Nationalist Bloc[edit]

Despite official backing and circumstantial supporters, the Front failed to prosper, and was always a "frail party".[79] As noted by Heinen: "Within just a few weeks, it became clear that Vaida could not fulfill the hopes invested in him [by the king]."[80] On May 15, 1935, an FR meeting at Vox Hall in Bucharest gathered some 5,000 spectators, though, reportedly, many of them were delegated by the Iron Guard.[81] The first electoral test was a by-election in Prahova, where the FR only managed 6,000 votes, well below the PNL and PNȚ.[82] In the June by-elections for the Senate seat at Mehedinți, Vaida himself obtained less than 3,000 votes.[83] One contributing factor was that Premier Tătărescu himself introduced some laws implicitly aimed against the Jewish community, whilst also seeking to deliberately contain the FR and other radical groups.[84] The FR could still boast a strong presence in Guardist-dominated regions such as Câmpulung Moldovenesc, where its senator, Dumitru Tinu, ran a successful consumer cooperative.[85]

In early 1935, Vaida was interested in toning down the perception of his party as a Carlist puppet. For this reason, he negotiated a rapprochement with the anti-Carol Constitutional Front, formed by Gheorghe Brătianu and Alexandru Averescu. Reportedly, in April 1935 Vaida had asked that the king's influential mistress, Elena Lupescu, be forced into exile, although his colleague Mirto was still widely perceived as a member of Lupescu's camarilla.[86] The National Agrarian Party (PNA), headed by Vaida's old rival Octavian Goga, also approached the Front with offers of alliance or merger. Reportedly, Goga offered to fuse his group into the FR, only demanding the position of Vice President; Vaida refused, since he had promised that role to Vlad.[87]

The FR's wish to create a "strong nationalist pole" also drove it into negotiations with Carlist supporters on the extreme right. Its first partners were the antisemitic National-Christian Defense League (LANC), in particular its youth wing, and a more minor Iron Guard splinter group, the Crusade of Romanianism.[88] However, the FR and the LANC were irreconcilable over Vaida's numerus Valachicus doctrines. The League's senior president, A. C. Cuza, wrote at the time that Vaida's system of quotas, "instead of signifying the defense of Romanian elements, will bring about the complete extinction of [our] ideal, 'Romania for the Romanians'."[89] Around August 1935, the Front was reportedly negotiating a merger with Ion V. Emilian's "Fire Swastika", which had broken out of the LANC.[90] Vaida's antisemitic ideology also won him the endorsement of the Romanian National Socialists, who were led by Ștefan Tătărescu, brother of the Premier.[91]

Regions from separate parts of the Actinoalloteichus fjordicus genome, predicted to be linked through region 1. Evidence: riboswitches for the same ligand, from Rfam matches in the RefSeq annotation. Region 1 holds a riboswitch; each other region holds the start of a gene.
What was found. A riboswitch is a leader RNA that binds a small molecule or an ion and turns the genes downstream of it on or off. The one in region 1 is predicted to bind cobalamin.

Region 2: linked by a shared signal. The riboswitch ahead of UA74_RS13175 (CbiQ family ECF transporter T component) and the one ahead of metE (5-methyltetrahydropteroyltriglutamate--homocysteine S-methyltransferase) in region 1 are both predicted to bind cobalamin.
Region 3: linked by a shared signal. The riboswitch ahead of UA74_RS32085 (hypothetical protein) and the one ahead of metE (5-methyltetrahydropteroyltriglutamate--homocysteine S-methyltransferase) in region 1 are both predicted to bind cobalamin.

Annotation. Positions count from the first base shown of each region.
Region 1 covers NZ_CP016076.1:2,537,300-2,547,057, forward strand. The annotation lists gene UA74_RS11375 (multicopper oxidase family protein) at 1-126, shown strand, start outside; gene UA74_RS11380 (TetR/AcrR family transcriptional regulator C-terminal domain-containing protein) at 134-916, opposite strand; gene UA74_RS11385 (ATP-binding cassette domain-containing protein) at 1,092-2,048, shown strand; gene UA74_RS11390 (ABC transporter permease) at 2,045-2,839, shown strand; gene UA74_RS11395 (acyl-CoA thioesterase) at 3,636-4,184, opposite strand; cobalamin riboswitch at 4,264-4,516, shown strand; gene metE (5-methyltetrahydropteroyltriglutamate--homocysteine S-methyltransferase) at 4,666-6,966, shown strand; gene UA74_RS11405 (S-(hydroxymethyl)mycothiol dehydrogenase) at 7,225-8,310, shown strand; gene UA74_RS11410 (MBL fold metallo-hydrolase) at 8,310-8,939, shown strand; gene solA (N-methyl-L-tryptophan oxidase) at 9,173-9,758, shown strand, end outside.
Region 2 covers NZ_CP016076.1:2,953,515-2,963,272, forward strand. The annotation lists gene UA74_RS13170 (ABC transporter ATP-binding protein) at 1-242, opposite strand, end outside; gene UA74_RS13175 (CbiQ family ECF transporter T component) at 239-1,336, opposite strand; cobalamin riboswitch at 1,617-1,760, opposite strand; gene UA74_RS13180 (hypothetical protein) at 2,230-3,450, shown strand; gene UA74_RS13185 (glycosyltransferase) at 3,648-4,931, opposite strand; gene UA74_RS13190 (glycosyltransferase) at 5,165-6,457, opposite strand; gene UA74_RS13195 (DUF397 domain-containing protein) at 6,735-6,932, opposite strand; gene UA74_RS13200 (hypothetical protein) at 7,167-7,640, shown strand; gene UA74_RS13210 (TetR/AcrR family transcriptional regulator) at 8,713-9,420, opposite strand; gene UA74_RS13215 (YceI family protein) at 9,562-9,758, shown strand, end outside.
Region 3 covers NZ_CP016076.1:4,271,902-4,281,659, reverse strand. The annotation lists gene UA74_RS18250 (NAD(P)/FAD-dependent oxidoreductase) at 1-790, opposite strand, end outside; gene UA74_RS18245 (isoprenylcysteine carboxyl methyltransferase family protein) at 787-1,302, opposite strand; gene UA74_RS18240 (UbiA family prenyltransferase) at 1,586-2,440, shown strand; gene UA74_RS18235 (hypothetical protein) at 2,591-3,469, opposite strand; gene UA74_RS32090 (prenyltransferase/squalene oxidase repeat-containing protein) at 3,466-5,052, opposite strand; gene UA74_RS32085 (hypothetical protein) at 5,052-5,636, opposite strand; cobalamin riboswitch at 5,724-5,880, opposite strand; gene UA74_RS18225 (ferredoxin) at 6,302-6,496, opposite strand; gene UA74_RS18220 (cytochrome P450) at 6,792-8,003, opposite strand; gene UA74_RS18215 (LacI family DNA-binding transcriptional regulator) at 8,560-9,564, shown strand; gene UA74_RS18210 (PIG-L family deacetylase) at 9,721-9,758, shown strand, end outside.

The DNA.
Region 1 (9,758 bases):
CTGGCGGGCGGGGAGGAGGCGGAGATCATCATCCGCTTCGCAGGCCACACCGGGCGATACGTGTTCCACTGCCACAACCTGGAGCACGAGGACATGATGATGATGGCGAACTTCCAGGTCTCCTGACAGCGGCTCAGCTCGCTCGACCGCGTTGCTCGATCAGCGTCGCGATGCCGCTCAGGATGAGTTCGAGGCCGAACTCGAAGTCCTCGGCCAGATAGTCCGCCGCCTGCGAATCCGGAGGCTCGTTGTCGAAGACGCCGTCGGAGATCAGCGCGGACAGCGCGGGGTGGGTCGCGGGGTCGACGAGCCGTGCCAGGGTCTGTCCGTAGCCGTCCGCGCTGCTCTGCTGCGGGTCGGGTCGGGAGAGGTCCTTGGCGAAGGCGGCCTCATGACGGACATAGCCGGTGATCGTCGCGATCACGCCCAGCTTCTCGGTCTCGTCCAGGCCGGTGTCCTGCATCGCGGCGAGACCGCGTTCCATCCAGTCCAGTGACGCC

Clashes with the PNȚ were still reported during that interval: in October 1935, the Sighet home of a Vaidist was reportedly attacked by a PNȚ crew under Ilie Lazăr. Shots were fired during the scuffle, leaving Lazăr wounded in the arm.[92] By then, the FR was negotiating an alliance with the more powerful National Christian Party (PNC), which had resulted, with Carol's blessing, from the LANC's merger with the PNA. Together, the PNC and the FR established a Nationalist Bloc,[36] the second-largest coalition in Parliament (after the PNL's). The PNC leader, Goga, welcomed Vaida as a fellow combatant "for the national cause."[93] Nevertheless, the alliance saw PNC activists such as Nichifor Crainic, whose radical ethnocratic program was rejected by Vaida-Voevod, leaving in protest.[94] By November 1935, Maniu and the PNȚ had grown fearful of this rapprochement, noting that it could produce an electoral sweep by "the right".[95] The FR soon began merger talks with the PNC, but these exposed other fundamental disagreements between the two sides. Reportedly, Vaida was upset by the PNC's foreign policy, which openly celebrated revanchism and German re-armament.[96]

Carol was enthusiastic about the promised merger, which he hoped would give him a "strong party of the right" to control.[97] In early January 1936, Vaida announced that the merger was no longer being sought, and also that the FR would not field candidates in any partial elections scheduled for that year; demoralized by what he saw as Carol's machinations, he declared his intention to withdraw from politics.[98] Despite renewed efforts by the king,[99] a complete merger between the two parties again failed to materialize, and, to the Guard's stated satisfaction, both the PNC and the FR experienced major internal dissension.[100] At that stage, the FR moved closer to the Guard. Vaida was a guest of honor at the Guard's student congress, held at Târgu Mureș in March.[101] During May, Vaida and Mironescu had private meetings with the Guard, hoping to persuade its leaders to renounce extreme violence.[102] Contrarily, in his interviews with Carol, Vaida voiced his praise toward the Guard, while shunning the PNC. He and Carol agreed that the Guardists needed to be coaxed and kept away from reaching an understanding with Maniu.[103]

1937 elections[edit]

Nameplate of Gazeta Transilvaniei on June 14, 1936, with FR logo and a condemnation of the "Judaeo-communist" press, including Adevărul